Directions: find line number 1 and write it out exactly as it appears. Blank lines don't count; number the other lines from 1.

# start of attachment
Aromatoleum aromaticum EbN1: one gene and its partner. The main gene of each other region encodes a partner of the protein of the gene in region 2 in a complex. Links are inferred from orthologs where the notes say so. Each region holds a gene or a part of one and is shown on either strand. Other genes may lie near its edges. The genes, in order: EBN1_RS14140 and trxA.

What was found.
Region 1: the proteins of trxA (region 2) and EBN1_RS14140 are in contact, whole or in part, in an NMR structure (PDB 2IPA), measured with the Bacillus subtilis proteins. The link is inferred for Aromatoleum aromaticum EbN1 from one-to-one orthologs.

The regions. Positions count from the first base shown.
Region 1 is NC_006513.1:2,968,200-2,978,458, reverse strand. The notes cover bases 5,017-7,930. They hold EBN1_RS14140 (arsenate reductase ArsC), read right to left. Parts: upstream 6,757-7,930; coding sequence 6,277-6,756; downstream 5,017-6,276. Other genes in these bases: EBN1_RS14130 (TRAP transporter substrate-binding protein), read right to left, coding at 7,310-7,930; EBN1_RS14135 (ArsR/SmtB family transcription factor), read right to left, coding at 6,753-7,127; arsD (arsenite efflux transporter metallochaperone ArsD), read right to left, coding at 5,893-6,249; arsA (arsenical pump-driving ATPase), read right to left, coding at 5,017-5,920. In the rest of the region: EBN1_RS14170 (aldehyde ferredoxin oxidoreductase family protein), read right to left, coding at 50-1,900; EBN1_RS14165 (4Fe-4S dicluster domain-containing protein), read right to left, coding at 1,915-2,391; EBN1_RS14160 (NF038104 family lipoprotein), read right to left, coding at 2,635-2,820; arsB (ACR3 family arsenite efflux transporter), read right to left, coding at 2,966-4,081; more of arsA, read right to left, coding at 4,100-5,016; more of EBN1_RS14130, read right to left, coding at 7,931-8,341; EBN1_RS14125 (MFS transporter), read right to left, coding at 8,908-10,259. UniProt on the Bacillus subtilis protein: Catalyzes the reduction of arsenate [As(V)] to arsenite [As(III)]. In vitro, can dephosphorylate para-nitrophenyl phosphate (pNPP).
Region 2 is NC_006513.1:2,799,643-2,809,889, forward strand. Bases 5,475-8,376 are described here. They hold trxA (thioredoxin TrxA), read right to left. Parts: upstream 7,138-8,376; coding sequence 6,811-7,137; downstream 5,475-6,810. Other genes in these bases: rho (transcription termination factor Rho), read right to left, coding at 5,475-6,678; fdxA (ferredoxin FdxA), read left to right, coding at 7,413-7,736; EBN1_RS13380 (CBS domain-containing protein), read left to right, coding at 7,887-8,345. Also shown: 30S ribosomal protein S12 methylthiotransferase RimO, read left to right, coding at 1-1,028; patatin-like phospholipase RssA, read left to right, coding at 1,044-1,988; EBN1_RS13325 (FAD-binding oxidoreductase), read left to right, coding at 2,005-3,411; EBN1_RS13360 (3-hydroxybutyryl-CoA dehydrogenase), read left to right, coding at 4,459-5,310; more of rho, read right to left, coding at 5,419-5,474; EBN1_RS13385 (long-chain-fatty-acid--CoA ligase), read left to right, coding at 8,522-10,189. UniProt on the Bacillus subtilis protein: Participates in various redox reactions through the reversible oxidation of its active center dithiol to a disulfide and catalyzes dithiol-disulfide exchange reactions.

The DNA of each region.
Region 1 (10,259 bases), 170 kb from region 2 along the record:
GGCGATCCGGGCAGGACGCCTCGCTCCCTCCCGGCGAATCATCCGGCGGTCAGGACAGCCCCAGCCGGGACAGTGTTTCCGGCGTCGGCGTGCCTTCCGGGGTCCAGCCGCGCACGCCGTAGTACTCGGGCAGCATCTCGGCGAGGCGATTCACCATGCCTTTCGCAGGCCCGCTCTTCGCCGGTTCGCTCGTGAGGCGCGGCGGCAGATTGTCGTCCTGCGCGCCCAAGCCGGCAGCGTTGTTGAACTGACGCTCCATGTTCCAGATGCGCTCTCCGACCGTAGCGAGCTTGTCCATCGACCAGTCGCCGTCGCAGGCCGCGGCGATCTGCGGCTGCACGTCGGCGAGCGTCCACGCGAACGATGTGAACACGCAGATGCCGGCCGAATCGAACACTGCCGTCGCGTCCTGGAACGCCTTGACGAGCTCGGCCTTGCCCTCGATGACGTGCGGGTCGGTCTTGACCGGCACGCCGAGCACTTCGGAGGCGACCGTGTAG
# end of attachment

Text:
Aromatoleum aromaticum EbN1: one gene and its partner. The main gene of each other region encodes a partner of the protein of the gene in region 2 in a complex. Links are inferred from orthologs where the notes say so. Each region holds a gene or a part of one and is shown on either strand. Other genes may lie near its edges. The genes, in order: EBN1_RS14140 and trxA.